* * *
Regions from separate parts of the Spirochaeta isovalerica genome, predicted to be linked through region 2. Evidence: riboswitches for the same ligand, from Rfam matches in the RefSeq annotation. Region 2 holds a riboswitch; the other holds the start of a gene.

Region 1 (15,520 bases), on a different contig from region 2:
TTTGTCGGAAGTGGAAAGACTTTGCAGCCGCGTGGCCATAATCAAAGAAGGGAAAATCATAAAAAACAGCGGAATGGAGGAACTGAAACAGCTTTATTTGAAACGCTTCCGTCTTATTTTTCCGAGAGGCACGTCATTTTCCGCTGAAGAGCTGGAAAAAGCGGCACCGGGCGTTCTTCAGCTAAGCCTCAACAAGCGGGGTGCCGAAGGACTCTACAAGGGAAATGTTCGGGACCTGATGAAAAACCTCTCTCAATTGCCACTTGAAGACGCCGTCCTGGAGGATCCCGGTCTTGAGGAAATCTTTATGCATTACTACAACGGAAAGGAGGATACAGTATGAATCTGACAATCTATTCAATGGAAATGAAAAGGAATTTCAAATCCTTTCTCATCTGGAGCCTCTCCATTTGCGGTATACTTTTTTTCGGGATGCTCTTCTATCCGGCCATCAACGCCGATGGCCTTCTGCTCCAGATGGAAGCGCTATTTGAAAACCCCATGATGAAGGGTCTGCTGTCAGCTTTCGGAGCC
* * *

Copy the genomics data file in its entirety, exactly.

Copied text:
Regions from separate parts of the Spirochaeta isovalerica genome, predicted to be linked through region 2. Evidence: riboswitches for the same ligand, from Rfam matches in the RefSeq annotation. Region 2 holds a riboswitch; the other holds the start of a gene.

Region 1 (15,520 bases), on a different contig from region 2:
TTTGTCGGAAGTGGAAAGACTTTGCAGCCGCGTGGCCATAATCAAAGAAGGGAAAATCATAAAAAACAGCGGAATGGAGGAACTGAAACAGCTTTATTTGAAACGCTTCCGTCTTATTTTTCCGAGAGGCACGTCATTTTCCGCTGAAGAGCTGGAAAAAGCGGCACCGGGCGTTCTTCAGCTAAGCCTCAACAAGCGGGGTGCCGAAGGACTCTACAAGGGAAATGTTCGGGACCTGATGAAAAACCTCTCTCAATTGCCACTTGAAGACGCCGTCCTGGAGGATCCCGGTCTTGAGGAAATCTTTATGCATTACTACAACGGAAAGGAGGATACAGTATGAATCTGACAATCTATTCAATGGAAATGAAAAGGAATTTCAAATCCTTTCTCATCTGGAGCCTCTCCATTTGCGGTATACTTTTTTTCGGGATGCTCTTCTATCCGGCCATCAACGCCGATGGCCTTCTGCTCCAGATGGAAGCGCTATTTGAAAACCCCATGATGAAGGGTCTGCTGTCAGCTTTCGGAGCC